5 Healthy Habits to Start With Your Kids Now, Before School Starts

Summer can be a wonderful time for kids: no school, no homework, lax rules — they’re living the dream. Then mid-August hits and so does the realization that school is starting soon. Though your kids might be dreading it, chances are, as a parent, you’re probably welcoming the new academic year with open arms. So how can you help your favorite student gear up for the first day of school? It all comes down to getting them into routines now, so they’re ready when they get into the classroom. SheKnows spoke with several medical professionals about this, and here are their suggestions of healthy habits to start with your kids now, before school starts. 

Sleep for success

One of the biggest adjustments between summer and the start of the school year is probably the time your kid wakes up and goes to sleep at night. Instead of letting them stay on their summer schedule until the night before class starts, get that routine going now. The Better Sleep Council (BSC — not to be confused with the Baby-Sitters Club) suggests setting non-negotiable bedtimes and wake-up times to help your child get on a regular schedule. 

More than that, getting enough sleep is key to their academic performance. “Sleep is a powerful mood regulator too, predicting a child’s mood at school the next day – and a parent’s propensity to lose it in the school drop-off line,”  Ellen Wermter, board-certified family nurse practitioner and BSC spokesperson, tells SheKnows. “Memory, concentration, attention, even creativity – key ingredients of good school and work performance – are also greatly affected by sleep. Emotional intelligence, which improves your ability to get along with others and be socially involved instead of isolated, soars with quality sleep.”

Cut down on screen time

Though your kids may be glued to their phones, tablets or the TV now, things will be different once they get to school. So your best bet is to wean them off of screens and media now. Dr. S. Daniel Ganjian, a pediatrician at Providence Saint John’s Health Center in Santa Monica, CA recommends allowing your kids no more than two hours of media each day, noting that less is better. Then, when school starts, he suggests no screen time for kids during the week and one hour on the weekends.

To accomplish this, Ganjian tells SheKnows that parents can start with internet filters, a family media use plan (like which apps are permitted and for how long), and a rule that there is no TV or internet electronics allowed at the dinner table or in the bedroom. 

Eat a healthy breakfast

Grabbing a bowl of sugary cereal in the morning is easy, sure, but it’s not the best option for your kids — especially during the school year. There are ways to ensure your kids start their days off with a nutritious meal that doesn’t take much effort — just a little preparation ahead of time, according to Shira Sussi, a registered dietitian. “Things like baked oatmeal, overnight oats topped with fruit, frittata packed with some vegetables and cheese — these foods can be easily put together in five minutes,” she tells SheKnows. “[All it takes is] reheating or plating, so you know your kids are starting off their day on a healthy note.”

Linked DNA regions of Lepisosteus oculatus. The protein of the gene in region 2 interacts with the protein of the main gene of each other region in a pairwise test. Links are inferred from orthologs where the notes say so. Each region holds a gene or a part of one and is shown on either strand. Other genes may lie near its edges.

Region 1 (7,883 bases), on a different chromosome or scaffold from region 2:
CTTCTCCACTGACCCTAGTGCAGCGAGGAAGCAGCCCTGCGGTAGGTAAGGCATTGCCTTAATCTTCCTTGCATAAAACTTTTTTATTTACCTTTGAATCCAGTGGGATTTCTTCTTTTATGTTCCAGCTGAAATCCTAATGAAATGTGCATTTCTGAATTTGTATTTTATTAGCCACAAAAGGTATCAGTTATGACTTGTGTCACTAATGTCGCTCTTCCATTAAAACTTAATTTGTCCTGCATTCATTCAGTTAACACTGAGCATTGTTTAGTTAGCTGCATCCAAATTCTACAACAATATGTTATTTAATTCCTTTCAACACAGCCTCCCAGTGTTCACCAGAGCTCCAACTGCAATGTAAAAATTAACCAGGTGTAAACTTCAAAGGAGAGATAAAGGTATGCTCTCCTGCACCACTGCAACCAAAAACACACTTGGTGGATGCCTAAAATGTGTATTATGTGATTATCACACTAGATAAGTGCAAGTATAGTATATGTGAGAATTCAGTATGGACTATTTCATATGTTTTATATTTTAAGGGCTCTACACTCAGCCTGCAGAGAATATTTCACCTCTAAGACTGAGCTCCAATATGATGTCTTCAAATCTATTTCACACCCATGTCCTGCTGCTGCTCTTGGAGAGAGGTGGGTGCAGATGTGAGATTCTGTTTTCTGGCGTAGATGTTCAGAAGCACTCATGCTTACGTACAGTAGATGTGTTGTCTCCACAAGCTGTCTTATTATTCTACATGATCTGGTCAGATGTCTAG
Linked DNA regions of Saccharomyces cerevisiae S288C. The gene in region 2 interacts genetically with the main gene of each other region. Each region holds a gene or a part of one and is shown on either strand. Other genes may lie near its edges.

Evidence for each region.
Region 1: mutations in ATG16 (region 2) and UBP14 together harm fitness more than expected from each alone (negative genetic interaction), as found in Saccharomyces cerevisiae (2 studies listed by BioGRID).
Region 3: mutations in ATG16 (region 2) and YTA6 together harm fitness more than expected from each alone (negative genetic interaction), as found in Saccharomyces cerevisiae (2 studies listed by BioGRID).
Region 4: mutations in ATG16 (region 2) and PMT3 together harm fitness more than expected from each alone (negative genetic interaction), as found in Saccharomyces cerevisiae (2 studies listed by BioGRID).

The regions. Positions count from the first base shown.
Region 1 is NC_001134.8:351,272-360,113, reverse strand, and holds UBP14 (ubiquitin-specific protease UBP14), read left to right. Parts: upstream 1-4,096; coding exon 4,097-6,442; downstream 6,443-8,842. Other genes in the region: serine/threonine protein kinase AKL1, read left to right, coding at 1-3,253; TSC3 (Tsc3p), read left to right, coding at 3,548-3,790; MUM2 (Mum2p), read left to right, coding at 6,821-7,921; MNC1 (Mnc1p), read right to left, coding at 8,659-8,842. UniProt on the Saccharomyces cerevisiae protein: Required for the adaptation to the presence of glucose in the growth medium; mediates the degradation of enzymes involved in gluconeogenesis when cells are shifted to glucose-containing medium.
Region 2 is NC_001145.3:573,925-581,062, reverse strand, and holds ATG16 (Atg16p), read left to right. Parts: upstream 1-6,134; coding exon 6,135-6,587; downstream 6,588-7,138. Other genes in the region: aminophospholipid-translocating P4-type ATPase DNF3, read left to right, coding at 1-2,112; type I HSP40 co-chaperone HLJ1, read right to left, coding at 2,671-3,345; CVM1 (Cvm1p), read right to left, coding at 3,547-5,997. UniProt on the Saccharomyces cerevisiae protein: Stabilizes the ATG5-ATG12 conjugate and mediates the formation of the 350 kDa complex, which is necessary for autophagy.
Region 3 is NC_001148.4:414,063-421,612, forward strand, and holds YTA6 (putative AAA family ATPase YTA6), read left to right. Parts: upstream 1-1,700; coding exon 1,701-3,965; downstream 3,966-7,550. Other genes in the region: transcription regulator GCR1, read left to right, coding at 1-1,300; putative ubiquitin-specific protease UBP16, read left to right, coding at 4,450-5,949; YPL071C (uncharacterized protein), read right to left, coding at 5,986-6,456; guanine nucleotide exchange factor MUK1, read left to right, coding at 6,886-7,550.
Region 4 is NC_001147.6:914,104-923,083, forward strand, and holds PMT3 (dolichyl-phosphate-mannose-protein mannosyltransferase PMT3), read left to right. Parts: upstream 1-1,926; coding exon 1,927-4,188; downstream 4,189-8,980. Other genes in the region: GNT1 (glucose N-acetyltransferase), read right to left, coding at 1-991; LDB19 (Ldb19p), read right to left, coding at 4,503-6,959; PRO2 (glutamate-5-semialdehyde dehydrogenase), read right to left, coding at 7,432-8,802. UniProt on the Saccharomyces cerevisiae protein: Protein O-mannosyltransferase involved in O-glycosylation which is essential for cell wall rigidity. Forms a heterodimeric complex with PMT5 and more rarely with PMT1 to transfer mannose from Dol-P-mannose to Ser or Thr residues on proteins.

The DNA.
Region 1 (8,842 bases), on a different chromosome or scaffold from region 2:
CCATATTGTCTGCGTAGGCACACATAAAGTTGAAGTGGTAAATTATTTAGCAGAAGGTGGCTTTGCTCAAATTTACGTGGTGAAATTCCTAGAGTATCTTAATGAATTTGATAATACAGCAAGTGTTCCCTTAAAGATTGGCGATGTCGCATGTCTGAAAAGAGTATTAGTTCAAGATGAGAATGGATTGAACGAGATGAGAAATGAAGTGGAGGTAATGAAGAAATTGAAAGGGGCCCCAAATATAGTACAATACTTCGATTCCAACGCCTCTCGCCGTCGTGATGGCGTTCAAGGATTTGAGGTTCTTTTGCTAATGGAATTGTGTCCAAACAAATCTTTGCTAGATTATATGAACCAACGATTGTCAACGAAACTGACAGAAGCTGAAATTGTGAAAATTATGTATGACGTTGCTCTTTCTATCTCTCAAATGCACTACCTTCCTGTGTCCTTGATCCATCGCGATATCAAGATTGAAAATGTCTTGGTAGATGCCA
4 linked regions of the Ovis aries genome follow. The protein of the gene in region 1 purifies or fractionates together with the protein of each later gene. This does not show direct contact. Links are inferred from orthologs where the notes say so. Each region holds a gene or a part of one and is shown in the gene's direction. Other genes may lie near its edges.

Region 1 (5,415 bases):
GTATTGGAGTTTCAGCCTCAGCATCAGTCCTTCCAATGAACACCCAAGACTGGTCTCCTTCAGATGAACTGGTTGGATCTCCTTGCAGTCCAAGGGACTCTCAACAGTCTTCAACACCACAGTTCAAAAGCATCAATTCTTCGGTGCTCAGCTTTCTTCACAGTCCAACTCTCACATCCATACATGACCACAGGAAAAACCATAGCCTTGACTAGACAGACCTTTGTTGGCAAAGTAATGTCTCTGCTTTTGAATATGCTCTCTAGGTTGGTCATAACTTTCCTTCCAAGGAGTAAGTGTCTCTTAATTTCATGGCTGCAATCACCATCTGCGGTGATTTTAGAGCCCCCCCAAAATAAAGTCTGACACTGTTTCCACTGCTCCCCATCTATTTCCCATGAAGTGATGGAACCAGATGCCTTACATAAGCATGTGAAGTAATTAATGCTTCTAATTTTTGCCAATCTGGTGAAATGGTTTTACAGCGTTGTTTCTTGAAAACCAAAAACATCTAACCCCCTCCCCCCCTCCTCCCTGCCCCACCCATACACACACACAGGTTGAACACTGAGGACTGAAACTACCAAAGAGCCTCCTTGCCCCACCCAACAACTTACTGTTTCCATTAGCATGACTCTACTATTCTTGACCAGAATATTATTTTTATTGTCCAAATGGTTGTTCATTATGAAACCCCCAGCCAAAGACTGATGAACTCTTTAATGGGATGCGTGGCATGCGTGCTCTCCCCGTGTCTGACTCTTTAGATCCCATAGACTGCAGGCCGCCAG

Work on their posture

Even though summer may mean being able to be slumped on the couch for hours at a time, the same isn’t true for the school year. That’s why Vivian Eisenstadt, a physical therapist, recommends that parents get their kids in the habit of implementing proper ergonomics — like sitting straight, standing straight and knowing how to go up and down stairs properly — before they get into the classroom. 

“It can make all the difference in the world to teach children and teens how to sit properly and do stretches to balance out the long hours that they are sitting in their chairs and looking on their computers,” Eisenstadt tells SheKnows. “If you can catch poor habits early in life and balance out the severe imbalances caused by poor ergonomics and posture, you can give your children the gift of living a healthier and more pain-free life later.” 

Create a supportive emotional environment

For kids with anxiety — whether they have an official diagnosis or not — going back to school can be extremely stressful. I fell into that category starting in kindergarten and stayed there well into college. Each year around the end of July, I’d have constant, low-grade nausea thinking about the start of school. One way parents can help in situations like mine (or in general) is to make sure your child knows they are supported emotionally. 

“Your mental health impacts your physical health and stress, depression, and anxiety often exacerbate or aggravate physical conditions, especially in kids,” Dr. Caesar Djavaherian, co-founder and chief medical officer at Carbon Health tells SheKnows. “Across the board, when I look at the healthiest children, I find them to be those who are supported by parents who foster open communication with their kids while at the same time establishing healthy boundaries.” 

Djavaherian explains that this does not mean adopting a helicopter parenting style or becoming a Tiger Mom, but quite the opposite. “It’s encouraging and empowering your kids to pursue their own interests, whether it’s reading a book or acting in their school’s play,” he says. “Perhaps your child is an introvert or doesn’t fit the gender binary. Regardless of who your kid is, the more space you give them, and the more you make it clear that your home is a safe space for them to come to you with problems, the less stress you place on your kids, and the more likely they are to come to you with a health issue or concern.” 

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